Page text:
HPV status, as determined solely by DNA-based detection methods, may be insufficient to predict patient response to treatment and overall outcome. Our study shows that a proportion of HPV DNA positive tumours contain transcriptionally active genomes and this may have more important clinical significance. Other potential prognostic markers, in addition to extensive tobacco and alcohol use, include mutation/over-expression of p53, elevated EGFR levels and over-expression of cyclin D (CCND1) [40, 41]. p53 expression analysis revealed a significant association between HPV 16 E6/E7 expression and the presence of full-length p53. Many studies have revealed inverse correlations between disruptive p53 mutations and HPV in HNSCC [6, 27, 42], mutation of p53 has been shown to result in mis-splicing of transcripts [27, 35, 43] and this may explain the partial amplification seen in the HPV negative samples analysed. However, as a significant number of p53 mutations do not affect full-length expression, this observation may not readily explain all the findings in this study [44]. An alternative method of analysis that may elucidate this in future studies would involve direct sequence analysis of theTP53 gene (exons 5–9) [45]. HPV positive tumours characteristically have wild-type p53; mutations in p53 are not required for tumour development because high-risk HPV E6 targets p53 for degradation [46]. Defects in apoptosis associated with mutated p53 can potentially lead to treatment resistant tumours and may partly explain the improved response seen in HPV associated disease [47].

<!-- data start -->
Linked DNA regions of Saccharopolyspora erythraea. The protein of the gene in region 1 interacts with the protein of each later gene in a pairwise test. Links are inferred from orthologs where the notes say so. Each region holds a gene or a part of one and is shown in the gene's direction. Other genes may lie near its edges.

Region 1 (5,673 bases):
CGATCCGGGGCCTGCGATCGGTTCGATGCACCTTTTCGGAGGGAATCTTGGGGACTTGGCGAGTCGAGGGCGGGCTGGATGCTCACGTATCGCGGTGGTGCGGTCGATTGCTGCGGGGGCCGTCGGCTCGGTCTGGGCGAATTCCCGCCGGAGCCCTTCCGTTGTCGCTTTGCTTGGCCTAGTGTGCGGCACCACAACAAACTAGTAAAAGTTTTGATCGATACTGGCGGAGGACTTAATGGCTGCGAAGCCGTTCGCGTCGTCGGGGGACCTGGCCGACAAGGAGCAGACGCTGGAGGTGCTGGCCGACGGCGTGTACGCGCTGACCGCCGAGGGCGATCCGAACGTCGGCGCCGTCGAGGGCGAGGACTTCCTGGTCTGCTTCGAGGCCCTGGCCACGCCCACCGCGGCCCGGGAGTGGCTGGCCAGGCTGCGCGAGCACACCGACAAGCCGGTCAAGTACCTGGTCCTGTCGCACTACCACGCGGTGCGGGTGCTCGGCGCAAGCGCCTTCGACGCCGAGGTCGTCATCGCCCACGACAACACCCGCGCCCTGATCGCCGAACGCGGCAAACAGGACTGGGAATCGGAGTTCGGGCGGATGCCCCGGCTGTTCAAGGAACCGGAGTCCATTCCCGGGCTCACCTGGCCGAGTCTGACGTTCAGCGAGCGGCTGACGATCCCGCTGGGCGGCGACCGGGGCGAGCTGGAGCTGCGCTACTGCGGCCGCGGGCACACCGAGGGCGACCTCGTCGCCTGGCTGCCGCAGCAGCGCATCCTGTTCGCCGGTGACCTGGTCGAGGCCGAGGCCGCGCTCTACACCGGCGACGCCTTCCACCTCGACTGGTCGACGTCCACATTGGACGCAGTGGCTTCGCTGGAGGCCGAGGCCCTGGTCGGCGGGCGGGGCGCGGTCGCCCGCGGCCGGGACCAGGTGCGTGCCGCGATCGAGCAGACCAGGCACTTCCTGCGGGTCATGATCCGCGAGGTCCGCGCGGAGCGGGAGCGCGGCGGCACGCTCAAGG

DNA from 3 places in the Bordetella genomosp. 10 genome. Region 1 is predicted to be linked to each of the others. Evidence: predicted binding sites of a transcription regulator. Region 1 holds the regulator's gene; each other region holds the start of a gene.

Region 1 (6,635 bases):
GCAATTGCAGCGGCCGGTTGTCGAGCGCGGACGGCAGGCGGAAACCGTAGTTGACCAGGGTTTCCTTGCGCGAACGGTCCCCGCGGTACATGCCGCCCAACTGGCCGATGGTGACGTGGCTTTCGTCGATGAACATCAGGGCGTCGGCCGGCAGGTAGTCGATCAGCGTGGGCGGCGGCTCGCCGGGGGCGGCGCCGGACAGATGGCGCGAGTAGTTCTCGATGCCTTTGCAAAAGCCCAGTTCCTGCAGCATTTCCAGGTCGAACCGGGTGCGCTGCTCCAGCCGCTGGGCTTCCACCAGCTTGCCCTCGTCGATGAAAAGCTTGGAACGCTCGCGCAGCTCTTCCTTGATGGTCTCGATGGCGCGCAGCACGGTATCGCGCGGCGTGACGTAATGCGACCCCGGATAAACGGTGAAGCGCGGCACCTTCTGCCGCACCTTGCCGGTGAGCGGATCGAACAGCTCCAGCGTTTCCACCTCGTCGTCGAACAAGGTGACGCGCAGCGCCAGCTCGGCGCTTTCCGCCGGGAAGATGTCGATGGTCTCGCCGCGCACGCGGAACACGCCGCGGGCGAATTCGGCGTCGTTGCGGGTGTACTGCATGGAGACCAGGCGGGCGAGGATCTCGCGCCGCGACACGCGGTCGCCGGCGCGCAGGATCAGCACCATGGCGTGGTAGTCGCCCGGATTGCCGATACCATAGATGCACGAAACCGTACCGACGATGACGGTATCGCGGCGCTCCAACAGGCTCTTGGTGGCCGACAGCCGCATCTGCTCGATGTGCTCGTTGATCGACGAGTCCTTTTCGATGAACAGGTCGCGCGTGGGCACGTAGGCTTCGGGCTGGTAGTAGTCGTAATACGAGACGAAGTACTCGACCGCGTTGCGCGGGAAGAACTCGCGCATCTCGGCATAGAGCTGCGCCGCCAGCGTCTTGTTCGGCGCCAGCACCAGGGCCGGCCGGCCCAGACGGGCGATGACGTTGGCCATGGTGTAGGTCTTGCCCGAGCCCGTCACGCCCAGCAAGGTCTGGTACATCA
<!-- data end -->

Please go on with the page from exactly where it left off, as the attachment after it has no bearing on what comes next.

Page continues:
The five-year clinical observation period for this study, in combination with other studies [48, 49, 50], suggests the need to place HPV16 mRNA status as the preferred stratification modality when designing future treatment regimes or clinical trials. This has particular importance when we consider the trend towards “de-intensification” of existing chemotherapeutic regimes in order to decrease treatment related co-morbidity [6, 46, 51].